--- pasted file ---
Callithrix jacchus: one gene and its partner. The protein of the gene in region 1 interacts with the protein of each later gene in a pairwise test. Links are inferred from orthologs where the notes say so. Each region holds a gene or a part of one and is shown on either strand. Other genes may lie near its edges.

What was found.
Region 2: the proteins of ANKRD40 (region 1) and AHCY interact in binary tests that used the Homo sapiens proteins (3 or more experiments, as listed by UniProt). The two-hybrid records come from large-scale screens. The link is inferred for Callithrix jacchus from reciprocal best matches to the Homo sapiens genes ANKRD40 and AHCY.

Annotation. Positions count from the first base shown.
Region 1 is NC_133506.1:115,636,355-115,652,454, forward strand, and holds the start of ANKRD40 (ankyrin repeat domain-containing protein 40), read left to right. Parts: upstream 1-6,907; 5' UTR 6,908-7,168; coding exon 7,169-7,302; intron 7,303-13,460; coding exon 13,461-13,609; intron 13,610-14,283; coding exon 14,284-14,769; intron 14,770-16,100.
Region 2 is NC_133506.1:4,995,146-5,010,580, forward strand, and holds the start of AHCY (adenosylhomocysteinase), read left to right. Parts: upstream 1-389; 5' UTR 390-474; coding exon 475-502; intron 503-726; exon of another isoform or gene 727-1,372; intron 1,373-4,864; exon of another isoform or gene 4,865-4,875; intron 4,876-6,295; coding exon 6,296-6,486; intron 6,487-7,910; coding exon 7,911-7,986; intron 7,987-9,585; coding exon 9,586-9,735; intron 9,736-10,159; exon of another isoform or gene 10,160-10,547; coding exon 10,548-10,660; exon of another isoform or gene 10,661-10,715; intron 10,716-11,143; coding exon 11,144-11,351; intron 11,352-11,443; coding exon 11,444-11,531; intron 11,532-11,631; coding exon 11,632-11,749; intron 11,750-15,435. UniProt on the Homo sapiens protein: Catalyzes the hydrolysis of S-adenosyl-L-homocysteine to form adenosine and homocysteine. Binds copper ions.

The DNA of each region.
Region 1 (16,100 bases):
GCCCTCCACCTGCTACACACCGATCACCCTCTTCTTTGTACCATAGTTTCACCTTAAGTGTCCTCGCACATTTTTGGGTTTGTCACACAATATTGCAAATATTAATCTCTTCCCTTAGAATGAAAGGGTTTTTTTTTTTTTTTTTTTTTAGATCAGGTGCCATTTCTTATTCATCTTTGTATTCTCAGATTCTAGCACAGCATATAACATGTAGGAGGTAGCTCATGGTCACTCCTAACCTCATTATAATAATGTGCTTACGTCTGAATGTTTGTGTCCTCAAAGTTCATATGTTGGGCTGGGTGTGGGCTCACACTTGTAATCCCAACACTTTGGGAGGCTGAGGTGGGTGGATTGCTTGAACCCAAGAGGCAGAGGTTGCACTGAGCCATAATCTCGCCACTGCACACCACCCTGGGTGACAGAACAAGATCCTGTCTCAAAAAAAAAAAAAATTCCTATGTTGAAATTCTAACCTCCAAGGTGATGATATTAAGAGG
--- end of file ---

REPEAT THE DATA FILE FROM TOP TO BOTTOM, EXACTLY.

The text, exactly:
Callithrix jacchus: one gene and its partner. The protein of the gene in region 1 interacts with the protein of each later gene in a pairwise test. Links are inferred from orthologs where the notes say so. Each region holds a gene or a part of one and is shown on either strand. Other genes may lie near its edges.

What was found.
Region 2: the proteins of ANKRD40 (region 1) and AHCY interact in binary tests that used the Homo sapiens proteins (3 or more experiments, as listed by UniProt). The two-hybrid records come from large-scale screens. The link is inferred for Callithrix jacchus from reciprocal best matches to the Homo sapiens genes ANKRD40 and AHCY.

Annotation. Positions count from the first base shown.
Region 1 is NC_133506.1:115,636,355-115,652,454, forward strand, and holds the start of ANKRD40 (ankyrin repeat domain-containing protein 40), read left to right. Parts: upstream 1-6,907; 5' UTR 6,908-7,168; coding exon 7,169-7,302; intron 7,303-13,460; coding exon 13,461-13,609; intron 13,610-14,283; coding exon 14,284-14,769; intron 14,770-16,100.
Region 2 is NC_133506.1:4,995,146-5,010,580, forward strand, and holds the start of AHCY (adenosylhomocysteinase), read left to right. Parts: upstream 1-389; 5' UTR 390-474; coding exon 475-502; intron 503-726; exon of another isoform or gene 727-1,372; intron 1,373-4,864; exon of another isoform or gene 4,865-4,875; intron 4,876-6,295; coding exon 6,296-6,486; intron 6,487-7,910; coding exon 7,911-7,986; intron 7,987-9,585; coding exon 9,586-9,735; intron 9,736-10,159; exon of another isoform or gene 10,160-10,547; coding exon 10,548-10,660; exon of another isoform or gene 10,661-10,715; intron 10,716-11,143; coding exon 11,144-11,351; intron 11,352-11,443; coding exon 11,444-11,531; intron 11,532-11,631; coding exon 11,632-11,749; intron 11,750-15,435. UniProt on the Homo sapiens protein: Catalyzes the hydrolysis of S-adenosyl-L-homocysteine to form adenosine and homocysteine. Binds copper ions.

The DNA of each region.
Region 1 (16,100 bases):
GCCCTCCACCTGCTACACACCGATCACCCTCTTCTTTGTACCATAGTTTCACCTTAAGTGTCCTCGCACATTTTTGGGTTTGTCACACAATATTGCAAATATTAATCTCTTCCCTTAGAATGAAAGGGTTTTTTTTTTTTTTTTTTTTTAGATCAGGTGCCATTTCTTATTCATCTTTGTATTCTCAGATTCTAGCACAGCATATAACATGTAGGAGGTAGCTCATGGTCACTCCTAACCTCATTATAATAATGTGCTTACGTCTGAATGTTTGTGTCCTCAAAGTTCATATGTTGGGCTGGGTGTGGGCTCACACTTGTAATCCCAACACTTTGGGAGGCTGAGGTGGGTGGATTGCTTGAACCCAAGAGGCAGAGGTTGCACTGAGCCATAATCTCGCCACTGCACACCACCCTGGGTGACAGAACAAGATCCTGTCTCAAAAAAAAAAAAAATTCCTATGTTGAAATTCTAACCTCCAAGGTGATGATATTAAGAGG